- Associated Press - Sunday, April 19, 2015

BILLINGS, Mont. (AP) - A new law enacted this year by the Montana Legislature clarifies when hunters must tag animals they successfully take in the state.

House Bill 279 received overwhelming support in the Legislature and was signed by Gov. Steve Bullock on March 31.

The bill, introduced by Sen. Jeff Essmann, R-Billings, clarifies that an animal must be tagged before the hunter leaves the site of the kill or before the animal is transported from the kill site. Previously, the law said the tag must be applied immediately.

“This legislation really clears all of that up,” Ron Aasheim, Montana Fish, Wildlife and Parks communications and education bureau chief, said.

The agency supported the change because it makes the law easier to enforce, Aasheim said.

Two brothers whose hunting experience led to the change take some consolation in the fact that the law has been clarified to avoid confusion in the future, but they remain angry with FWP officials about how they were treated and how their case was resolved.

“Although it doesn’t do me any good, I am pleased that they changed an outdated (1950s) law,” Jim Latvala wrote in an email to The Billings Gazette (https://bit.ly/1bc2ULQ). “It will help those who hunt in Montana in the future and will allow them to enjoy the moment, pay their respects and take a few pictures of their hunt … which is exactly what I was doing when the warden approached me.”

Latvala said he may sue the department for the cost of his hunt, which he estimated at $2,000, and is also seeking a public apology.

The incident occurred on the opening day of the 2014 rifle season. Jim Latvala was hunting with his brother, Warren, on private property outside Clyde Park in the Shields River Valley. After Jim shot a six-point bull, Warren went to get his tractor to move the elk while Jim stayed behind to begin field dressing the animal.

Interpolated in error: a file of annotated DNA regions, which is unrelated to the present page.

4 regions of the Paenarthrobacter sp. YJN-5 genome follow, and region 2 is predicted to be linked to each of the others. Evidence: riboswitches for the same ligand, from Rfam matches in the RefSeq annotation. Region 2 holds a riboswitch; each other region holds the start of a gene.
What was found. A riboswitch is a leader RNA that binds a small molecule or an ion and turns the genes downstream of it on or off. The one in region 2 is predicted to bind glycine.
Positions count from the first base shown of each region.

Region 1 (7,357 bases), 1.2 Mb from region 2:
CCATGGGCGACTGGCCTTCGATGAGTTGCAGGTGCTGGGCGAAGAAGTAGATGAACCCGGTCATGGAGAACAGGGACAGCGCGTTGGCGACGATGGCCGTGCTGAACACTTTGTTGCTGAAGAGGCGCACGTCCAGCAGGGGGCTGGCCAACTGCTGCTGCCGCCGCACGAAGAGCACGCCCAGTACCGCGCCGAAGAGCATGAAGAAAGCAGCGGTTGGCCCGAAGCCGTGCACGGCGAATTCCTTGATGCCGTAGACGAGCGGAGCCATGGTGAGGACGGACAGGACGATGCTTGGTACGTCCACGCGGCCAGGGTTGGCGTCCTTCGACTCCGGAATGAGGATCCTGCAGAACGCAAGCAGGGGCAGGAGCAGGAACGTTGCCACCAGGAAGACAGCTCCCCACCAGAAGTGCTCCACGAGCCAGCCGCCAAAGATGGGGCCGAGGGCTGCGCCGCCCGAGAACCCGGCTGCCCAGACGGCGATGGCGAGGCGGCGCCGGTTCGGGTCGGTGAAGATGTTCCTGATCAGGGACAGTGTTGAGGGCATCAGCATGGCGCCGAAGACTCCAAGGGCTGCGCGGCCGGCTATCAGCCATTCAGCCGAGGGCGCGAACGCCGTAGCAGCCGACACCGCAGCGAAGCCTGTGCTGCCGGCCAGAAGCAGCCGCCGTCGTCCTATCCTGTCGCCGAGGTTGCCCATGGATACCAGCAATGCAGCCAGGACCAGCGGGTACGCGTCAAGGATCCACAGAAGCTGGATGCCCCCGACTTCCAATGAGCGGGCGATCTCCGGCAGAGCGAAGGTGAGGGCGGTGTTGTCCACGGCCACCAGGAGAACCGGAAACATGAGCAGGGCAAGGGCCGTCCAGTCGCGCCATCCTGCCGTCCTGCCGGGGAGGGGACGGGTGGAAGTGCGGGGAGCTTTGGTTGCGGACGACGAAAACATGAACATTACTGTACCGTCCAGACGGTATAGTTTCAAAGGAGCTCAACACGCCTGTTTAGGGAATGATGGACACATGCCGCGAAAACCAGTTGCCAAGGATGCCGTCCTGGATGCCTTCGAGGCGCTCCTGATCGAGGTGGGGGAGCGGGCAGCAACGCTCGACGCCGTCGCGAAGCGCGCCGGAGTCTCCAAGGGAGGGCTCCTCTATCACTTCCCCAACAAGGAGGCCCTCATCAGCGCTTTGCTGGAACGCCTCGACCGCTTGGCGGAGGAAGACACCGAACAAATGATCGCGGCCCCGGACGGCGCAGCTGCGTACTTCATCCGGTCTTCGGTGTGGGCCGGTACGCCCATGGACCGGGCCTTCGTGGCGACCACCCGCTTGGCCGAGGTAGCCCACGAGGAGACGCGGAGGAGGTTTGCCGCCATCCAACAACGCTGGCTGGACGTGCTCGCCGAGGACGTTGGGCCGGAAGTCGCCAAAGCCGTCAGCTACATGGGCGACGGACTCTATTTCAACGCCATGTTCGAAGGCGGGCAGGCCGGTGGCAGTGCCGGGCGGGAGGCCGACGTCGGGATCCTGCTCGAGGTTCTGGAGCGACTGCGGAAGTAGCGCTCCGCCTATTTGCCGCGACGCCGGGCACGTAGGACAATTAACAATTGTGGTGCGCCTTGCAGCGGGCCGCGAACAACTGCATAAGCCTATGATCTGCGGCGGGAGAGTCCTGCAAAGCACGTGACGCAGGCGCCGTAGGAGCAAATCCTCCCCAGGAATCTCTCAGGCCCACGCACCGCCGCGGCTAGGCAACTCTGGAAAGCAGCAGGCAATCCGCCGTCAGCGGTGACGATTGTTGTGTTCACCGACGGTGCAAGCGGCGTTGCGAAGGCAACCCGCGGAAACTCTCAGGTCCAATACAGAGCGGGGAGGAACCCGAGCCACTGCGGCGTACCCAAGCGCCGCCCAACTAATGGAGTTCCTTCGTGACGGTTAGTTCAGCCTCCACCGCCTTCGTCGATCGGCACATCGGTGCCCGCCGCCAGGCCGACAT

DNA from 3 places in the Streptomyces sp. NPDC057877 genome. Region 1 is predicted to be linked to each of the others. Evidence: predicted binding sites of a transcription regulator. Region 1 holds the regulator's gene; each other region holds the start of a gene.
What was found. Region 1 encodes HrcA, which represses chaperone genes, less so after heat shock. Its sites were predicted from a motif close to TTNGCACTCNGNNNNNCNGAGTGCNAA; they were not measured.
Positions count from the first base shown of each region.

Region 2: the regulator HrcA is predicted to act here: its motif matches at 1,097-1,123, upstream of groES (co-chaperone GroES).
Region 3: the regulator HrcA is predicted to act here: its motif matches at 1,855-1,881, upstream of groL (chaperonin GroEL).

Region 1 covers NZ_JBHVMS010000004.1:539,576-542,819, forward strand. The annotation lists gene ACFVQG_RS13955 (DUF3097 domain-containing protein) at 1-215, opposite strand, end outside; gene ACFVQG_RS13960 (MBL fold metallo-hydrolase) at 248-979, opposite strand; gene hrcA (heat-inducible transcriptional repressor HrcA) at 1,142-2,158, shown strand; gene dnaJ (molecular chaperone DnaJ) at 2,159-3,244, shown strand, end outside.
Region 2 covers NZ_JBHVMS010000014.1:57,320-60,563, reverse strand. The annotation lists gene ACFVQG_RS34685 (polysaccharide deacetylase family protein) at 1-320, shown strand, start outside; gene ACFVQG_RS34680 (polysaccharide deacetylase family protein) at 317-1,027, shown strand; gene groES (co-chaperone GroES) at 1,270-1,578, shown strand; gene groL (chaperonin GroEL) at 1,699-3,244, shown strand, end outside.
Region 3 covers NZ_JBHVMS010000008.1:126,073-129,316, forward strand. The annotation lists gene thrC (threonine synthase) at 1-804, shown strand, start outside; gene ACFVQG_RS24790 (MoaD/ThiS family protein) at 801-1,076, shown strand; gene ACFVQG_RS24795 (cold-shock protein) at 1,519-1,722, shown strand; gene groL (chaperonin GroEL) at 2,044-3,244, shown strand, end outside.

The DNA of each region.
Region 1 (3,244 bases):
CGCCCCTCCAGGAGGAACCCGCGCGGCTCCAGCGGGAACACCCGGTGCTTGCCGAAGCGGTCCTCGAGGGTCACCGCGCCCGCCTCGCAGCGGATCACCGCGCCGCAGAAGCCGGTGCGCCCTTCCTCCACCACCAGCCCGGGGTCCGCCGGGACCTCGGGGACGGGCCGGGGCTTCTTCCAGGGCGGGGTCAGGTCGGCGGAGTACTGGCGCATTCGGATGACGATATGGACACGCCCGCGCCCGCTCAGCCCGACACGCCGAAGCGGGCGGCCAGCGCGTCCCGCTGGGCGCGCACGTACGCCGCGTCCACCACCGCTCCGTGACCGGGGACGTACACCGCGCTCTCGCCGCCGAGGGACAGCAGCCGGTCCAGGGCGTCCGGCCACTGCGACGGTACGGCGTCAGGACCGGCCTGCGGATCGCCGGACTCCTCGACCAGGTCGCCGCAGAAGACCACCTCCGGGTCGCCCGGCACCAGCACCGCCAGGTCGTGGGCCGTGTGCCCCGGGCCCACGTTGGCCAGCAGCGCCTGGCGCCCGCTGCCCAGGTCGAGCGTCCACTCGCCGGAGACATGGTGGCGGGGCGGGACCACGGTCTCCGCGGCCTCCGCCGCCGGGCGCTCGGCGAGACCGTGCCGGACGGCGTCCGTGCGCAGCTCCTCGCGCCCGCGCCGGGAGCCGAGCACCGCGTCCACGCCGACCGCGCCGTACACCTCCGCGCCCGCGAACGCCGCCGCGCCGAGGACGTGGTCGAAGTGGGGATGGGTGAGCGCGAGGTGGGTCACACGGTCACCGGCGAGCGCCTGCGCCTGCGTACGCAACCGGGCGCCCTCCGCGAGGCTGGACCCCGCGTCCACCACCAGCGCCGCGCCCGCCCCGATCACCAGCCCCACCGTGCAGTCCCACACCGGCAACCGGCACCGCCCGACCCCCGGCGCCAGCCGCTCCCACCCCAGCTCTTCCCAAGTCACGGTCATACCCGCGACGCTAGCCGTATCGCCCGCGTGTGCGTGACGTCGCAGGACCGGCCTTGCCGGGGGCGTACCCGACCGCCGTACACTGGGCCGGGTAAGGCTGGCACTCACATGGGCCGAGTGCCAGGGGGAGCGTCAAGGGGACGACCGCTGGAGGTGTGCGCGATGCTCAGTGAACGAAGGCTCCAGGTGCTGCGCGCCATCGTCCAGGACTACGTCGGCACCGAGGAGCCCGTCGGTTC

It was while preparing to field dress the elk that an FWP warden approached Jim Latvala and noted he had watched the hunt from the nearby highway. Accompanying the warden was a videographer for a popular Montana wardens’ television show.

Jim Latvala said he showed the warden his filled out tag, but the warden confiscated the elk and issued a $135 citation to Jim Latvala because it took more than 20 minutes for him to notch the tag rather than immediately.

After contesting the ticket three days later, the county attorney dropped the charge and FWP returned the head of the bull, but not the meat, which had been processed and distributed to a Livingston food bank.

Warren Latvala said in an email that there “was no reason for it all to happen in the beginning, and it could easily have been cut short afterward.”

“The passage of HB279 into law does ease some of my concerns though, it’s a first step and shows, by their support, that FWP knew the old rule was wrong and would continue to be fought by the public,” Warren Latvala wrote.


Information from: The Billings Gazette, https://www.billingsgazette.com

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